No, you need not experience the ecstasy of reading a good book, or the creative joy of sharpening the art of argumentation and writing. Don’t bother to ponder why Michel Foucault began his classic Discipline and Punish with a quotation from Pascal: “Men are so necessarily mad that not to be mad would amount to another form of madness.” Instead, consult an UPSC aspirant, read the smart guide books and acquire the ‘objective’ facts. For instance, the year in which Louis Dumont wrote Homo Hierarchious, the definition of ‘ideal type’ as per Max Weber or the location of Rampura – the village associated with M.N. Srinivas.

No, you should not waste time reflecting on philosophical riddles like whether there was another Marx beyond ‘economic determinism’, whether the Gandhi-Ambedkar duality on the caste question was too simplistic, or , for that matter, whether consumerism makes patriarchy sleek and glamorous. Critical thinking, as it is said, is bad because the system always whispers in your ears: “There is no alternative.”

Friends, I feel sorry for you. Death of philosophy. Death of language. Death of reflection. But then, you would be asked to believe that the MCQ actually evaluates your ‘reasoning faculty’, your efficiency in ‘quick thinking’ and even your ‘clarity’. Be a machine devoid of joy and illumination. Forgive us for taking you to this life-killing enterprise. 

Yet, not everything is finished   

Even at this moment of despair, I do not wish to disappoint these young aspirants. Some of them will eventually come to JNU and we are not yet dead. Till now, there has been no interference in the way we teach, or the the assignments we devise for our students. Thank god, no attempt has been made till now to introduce the MCQ pattern in the end semester examination. And ‘objective’ questions are not yet asked for mid-term assignments. Hence, once these students come to JNU, we are there to make them unlearn the mythology of the MCQ.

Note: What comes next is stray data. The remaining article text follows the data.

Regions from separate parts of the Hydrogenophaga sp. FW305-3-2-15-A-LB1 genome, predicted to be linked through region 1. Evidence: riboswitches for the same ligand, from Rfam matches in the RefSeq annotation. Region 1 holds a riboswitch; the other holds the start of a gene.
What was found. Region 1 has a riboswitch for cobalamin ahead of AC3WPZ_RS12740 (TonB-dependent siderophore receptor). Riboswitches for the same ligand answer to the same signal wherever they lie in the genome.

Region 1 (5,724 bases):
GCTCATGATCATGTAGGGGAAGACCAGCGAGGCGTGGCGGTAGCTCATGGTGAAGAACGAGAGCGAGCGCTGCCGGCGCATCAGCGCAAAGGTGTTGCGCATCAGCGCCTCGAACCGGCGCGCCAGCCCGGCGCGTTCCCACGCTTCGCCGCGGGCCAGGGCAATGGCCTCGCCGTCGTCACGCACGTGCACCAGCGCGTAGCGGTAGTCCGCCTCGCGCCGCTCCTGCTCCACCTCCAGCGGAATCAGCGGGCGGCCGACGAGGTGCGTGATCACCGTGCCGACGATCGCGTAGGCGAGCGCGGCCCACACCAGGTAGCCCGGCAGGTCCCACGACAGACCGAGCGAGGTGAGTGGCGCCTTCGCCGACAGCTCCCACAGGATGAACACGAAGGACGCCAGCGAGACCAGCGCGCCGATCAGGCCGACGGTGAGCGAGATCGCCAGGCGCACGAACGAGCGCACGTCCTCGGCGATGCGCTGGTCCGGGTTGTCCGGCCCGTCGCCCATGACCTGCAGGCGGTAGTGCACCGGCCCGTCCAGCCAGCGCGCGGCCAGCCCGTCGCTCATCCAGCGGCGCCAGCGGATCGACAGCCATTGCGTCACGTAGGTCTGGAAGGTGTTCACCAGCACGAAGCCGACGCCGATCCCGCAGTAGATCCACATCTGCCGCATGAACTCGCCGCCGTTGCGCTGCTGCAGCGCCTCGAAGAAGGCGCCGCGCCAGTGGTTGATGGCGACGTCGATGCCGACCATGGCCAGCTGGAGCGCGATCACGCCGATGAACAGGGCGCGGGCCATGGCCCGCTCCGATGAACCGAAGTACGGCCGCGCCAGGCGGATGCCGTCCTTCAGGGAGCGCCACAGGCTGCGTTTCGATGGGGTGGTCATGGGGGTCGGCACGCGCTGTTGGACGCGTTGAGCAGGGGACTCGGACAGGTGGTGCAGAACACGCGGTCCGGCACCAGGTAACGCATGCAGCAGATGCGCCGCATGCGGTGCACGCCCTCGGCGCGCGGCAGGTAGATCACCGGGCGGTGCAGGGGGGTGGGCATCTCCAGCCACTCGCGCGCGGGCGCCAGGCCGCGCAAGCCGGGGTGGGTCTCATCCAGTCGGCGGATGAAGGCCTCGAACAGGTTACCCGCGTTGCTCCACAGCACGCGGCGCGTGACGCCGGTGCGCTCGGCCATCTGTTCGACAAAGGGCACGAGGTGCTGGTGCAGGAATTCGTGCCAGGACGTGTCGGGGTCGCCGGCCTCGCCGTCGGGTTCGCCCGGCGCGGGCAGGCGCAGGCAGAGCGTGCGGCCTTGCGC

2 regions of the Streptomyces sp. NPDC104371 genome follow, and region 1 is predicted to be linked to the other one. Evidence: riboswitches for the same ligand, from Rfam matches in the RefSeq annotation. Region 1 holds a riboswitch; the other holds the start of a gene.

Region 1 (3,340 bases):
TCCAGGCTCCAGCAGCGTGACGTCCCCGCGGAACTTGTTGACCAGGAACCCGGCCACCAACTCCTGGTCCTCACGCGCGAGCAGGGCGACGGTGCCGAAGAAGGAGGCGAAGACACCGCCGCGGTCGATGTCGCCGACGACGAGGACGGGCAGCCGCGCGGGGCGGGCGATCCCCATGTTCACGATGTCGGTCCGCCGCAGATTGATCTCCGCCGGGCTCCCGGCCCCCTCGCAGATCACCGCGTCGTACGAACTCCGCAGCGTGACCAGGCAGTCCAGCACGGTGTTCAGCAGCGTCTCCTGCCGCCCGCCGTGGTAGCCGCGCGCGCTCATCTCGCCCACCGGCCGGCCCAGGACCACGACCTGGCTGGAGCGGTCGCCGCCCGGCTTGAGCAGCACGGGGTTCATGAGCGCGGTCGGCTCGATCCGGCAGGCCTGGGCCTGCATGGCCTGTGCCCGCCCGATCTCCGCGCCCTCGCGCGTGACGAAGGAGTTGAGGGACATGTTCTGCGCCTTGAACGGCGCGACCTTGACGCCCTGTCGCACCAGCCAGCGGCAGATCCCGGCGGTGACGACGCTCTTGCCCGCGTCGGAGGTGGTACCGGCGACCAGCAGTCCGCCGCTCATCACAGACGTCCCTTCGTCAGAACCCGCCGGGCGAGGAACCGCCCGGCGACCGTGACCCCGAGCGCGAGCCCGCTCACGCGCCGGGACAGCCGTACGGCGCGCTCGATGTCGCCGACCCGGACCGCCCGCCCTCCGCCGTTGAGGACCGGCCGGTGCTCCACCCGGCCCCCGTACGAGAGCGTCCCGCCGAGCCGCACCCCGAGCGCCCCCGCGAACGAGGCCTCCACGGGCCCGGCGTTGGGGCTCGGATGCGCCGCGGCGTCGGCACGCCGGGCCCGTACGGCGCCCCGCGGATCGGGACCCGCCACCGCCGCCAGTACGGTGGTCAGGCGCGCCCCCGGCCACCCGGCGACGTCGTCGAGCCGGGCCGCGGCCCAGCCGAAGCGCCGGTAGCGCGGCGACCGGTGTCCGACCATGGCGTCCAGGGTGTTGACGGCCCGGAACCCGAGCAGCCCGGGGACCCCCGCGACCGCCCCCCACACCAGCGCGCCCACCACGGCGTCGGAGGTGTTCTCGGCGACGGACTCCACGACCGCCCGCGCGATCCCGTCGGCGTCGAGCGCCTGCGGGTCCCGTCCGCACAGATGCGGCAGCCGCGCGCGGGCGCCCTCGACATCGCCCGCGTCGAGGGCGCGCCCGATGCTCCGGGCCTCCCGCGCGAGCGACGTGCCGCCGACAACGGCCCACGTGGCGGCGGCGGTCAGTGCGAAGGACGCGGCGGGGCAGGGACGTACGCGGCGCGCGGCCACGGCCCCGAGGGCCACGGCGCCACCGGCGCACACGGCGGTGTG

Also read: BJP’s Record on Education Runs Afoul of Its Own Manifesto

We love philosophical anarchy. We love debates and the plurality of interpretations. And we loathe the idea of what Amitabh Bachchan does: asking the participants in the Kaun Banega Crorepati  to give one and only one ‘correct’ answer. Hence, we will decondition you. We would make you see Marx’s ‘romanticism’, despite his ‘materialism’; we would encourage you to read Ambedkar’s reflections on Marx and Buddha, and think of a comparative reading of Ambedkar’s Buddhism and Gandhi’s nuanced interpretations of the Bhagavadgita.

We would teach you positivism, empiricism and scientism. At the same time, we would ask you to ponder why Leonardo Da Vinci’s Mona Lisa is subject to multiple interpretations, or why the likes of Ashis Nandy evolve a sharp critique of ‘hegemonic science’. In other words, we will take you to the domain of chaos, uncertainty and philosophic wonder. No, there is no ‘correct’ answer – objectified and eternally stable. We would make you see that this quest for ‘objectivity’ is essentially a move towards authoritarian politics.

Friends, even at this moment of sadness, I urge you to come to JNU and unlearn what all these guide books, question banks and coaching centres have taught you.

JNU is still a possibility. Before they finish it, you have to come and fight your battle – politico-ethical, philosophic and pedagogic.

Avijit Pathak is a professor of sociology at JNU.